Friday, September 23, 2005

I Buy More Jane Austen Books

Just because Jane Austen has not put out a new novel in almost 200 years, doesn't mean that I do not have to keep spending money on her work. I just got a Barnes & Noble gift card from my parents for my birthday -- Hallelujah! Hallelujah! -- and I immediately went to and purchased the Norton Critical Editions of Pride and Prejudice, Sense and Sensibility, Mansfield Park, Northanger Abbey, and Persuasion (I already had the Norton of Emma). Now, I at last have a complete set of Jane Austen, by one publisher, in one format. The Norton Critical Editions are very good, as a rule, since they have some notations and often illuminating essay addendums.

I have actually worn out paperback copies of my Jane Austen books. Mansfield Park is on its last legs. It would not survive another read-through. Pride and Prejudice has already had one copy recycled, and copy the second isn't looking too healthy anymore. Emma (not the NCE one), Northanger Abbey, Persuasion -- all could use retirement. The only one I haven't worn out is Sense and Sensibility, but, as I've already posted, that's the one I re-read the least.

I have also worn out many L.M. Montgomery books and have had to replace them. I just love books to their death - taking them everywhere: eating while reading, reading in the bath, marking my place by leaving them open -- belly-side down, spine up. Do not ever lend me a book, if you expect to get it back pristine. Jason, on the other hand, treats books with reverence and respect (but, I suspect, far less actual love) and handles them with kid gloves. He doesn't let me touch his books. I cannot really blame him.

So, new Jane Austen books for me -- a happy birthday indeed.

Wednesday, September 14, 2005

When I Fell for Fitzwilliam Darcy

While Lizzy may jokingly have begun to fall in love with Mr. Darcy upon "first seeing his beautiful grounds at Pemberley," he had captured my heart many pages before when he asked Elizabeth during their dance at the Netherfield Ball, "What think you of books?" Especially with that little smile of his that Jane Austen is particular to note for our benefit. To a bibliophile like myself, that question is the most beguiling of conversation starters. Silly Lizzy in her little fit of Wickham-loving pique fails to be charmed, but the less prejudiced reader knows better.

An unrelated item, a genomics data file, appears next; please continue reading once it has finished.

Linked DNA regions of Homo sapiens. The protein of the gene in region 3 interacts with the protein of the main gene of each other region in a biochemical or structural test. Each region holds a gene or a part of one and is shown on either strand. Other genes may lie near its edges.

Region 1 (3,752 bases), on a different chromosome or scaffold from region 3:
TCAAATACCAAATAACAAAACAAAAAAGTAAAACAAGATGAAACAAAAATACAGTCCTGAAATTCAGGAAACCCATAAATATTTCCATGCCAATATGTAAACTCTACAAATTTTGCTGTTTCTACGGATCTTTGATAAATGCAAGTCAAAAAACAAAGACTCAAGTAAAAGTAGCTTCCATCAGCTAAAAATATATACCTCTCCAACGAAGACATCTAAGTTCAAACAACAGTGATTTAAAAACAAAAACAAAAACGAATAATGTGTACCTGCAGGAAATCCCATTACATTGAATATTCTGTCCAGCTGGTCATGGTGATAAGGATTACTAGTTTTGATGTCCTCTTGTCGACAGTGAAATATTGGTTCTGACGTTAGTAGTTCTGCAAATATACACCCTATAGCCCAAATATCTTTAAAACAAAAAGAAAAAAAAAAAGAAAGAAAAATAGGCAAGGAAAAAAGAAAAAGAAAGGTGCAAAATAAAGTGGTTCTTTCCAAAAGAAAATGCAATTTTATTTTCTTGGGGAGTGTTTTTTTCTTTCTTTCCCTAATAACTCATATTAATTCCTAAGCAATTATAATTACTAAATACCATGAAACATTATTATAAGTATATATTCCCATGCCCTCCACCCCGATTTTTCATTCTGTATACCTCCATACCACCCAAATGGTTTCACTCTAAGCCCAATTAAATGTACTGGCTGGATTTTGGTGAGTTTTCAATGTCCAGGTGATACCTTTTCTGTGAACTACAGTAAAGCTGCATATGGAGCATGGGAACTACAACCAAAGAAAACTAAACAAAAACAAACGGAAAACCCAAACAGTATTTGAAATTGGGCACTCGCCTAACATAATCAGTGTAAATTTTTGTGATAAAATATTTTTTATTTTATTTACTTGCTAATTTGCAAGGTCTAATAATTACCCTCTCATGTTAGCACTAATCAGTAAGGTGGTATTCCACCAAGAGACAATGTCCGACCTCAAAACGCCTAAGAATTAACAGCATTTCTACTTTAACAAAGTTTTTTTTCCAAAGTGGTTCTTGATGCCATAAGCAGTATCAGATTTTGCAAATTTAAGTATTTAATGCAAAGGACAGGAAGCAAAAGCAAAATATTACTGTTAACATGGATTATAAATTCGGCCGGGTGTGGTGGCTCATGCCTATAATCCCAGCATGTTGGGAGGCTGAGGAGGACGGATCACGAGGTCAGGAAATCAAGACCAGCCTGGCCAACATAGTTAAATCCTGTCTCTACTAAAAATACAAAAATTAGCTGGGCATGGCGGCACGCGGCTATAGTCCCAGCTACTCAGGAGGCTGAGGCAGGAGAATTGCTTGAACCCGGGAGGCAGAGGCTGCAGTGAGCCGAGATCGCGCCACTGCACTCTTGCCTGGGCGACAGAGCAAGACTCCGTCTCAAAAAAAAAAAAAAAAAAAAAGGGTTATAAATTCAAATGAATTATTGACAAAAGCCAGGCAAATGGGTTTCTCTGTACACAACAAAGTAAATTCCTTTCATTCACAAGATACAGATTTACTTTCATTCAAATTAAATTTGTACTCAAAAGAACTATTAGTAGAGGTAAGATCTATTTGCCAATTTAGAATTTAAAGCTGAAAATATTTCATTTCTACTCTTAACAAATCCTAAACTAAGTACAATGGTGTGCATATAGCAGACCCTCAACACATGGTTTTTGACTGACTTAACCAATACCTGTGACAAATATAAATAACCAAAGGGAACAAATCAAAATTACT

Or, maybe I fell earlier still when Mr. Darcy said that a truly accomplished woman in his eyes must add to all feminine talents, civilities, and gentilities "something more substantial, in the improvement of her mind by extensive reading." Mr. Darcy: the ultimate embodiment of the thinking woman's hero!

What if Jane Austen had married her own Mr. Darcy? Happy for her to be the wife of such a man! Sad for us, since she would most likely have abandoned literary pursuits in her state of domestic felicity.

Wednesday, September 07, 2005

The Annotated Pride & Prejudice (2004)

Hardcore Austen fans: Buy this edition!

I just got from The Annotated Pride & Prejudice, and it has exceeded my (admittedly high) expectations. The annotator/editor is David M. Shapard who, despite having graduated from UC Berkeley, takes a level-headed, even-handed approach to this most beloved of Jane Austen novels. While I have disagreed with a few of his "clarifications" of Austen's intended meaning, I have been very impressed by his scholarly approach to contextualizing this book in terms of time and place. Especially appreciated by this reader were the chronology appendix, the citations and cross-references from Austen's other works as well as her juvenilia and personal letters, and the handiness of having historical explanations and definitions immediately accessible to the text. I also really liked the fact that the annotations were all included on the right-hand side of the book, with the text on the left-hand side. Although it was a little difficult to get used to, it certainly beats having all the annotations at the end of the book, as was done by Dierdre La Faye in The Letters of Jane Austen collection. Most preferrable for me would have been the notes at the bottom of the pages of text, as is my MacArthur Study Bible, but I am determined to be pleased with what I can get. The only addition I can think of that would have improved this edition would have been some geneology charts for the characters, including their full names and relationships as far as Jane Austen provided. That would have been desirable indeed.

An endearing part of this edition lies in the acknowledgments that the editor provides prefacing the text. He thanks the "citizens of the Republic of Pemberley, who formed one of the inspirations for my decision to embark on the project in the first place, and whose questions and discussions concerning Jane Austen and Pride and Prejudice have stimulated my thinking and helped direct me to issues and points in the novel that deserve explanation or commentary." This tickled me pink, since I am such a fan of that wonderful community.

I cannot think of one library that would not be benefitted by this excellent edition. It is at least a venial sin for any Austentatious-type of collection to be without this well-done volume.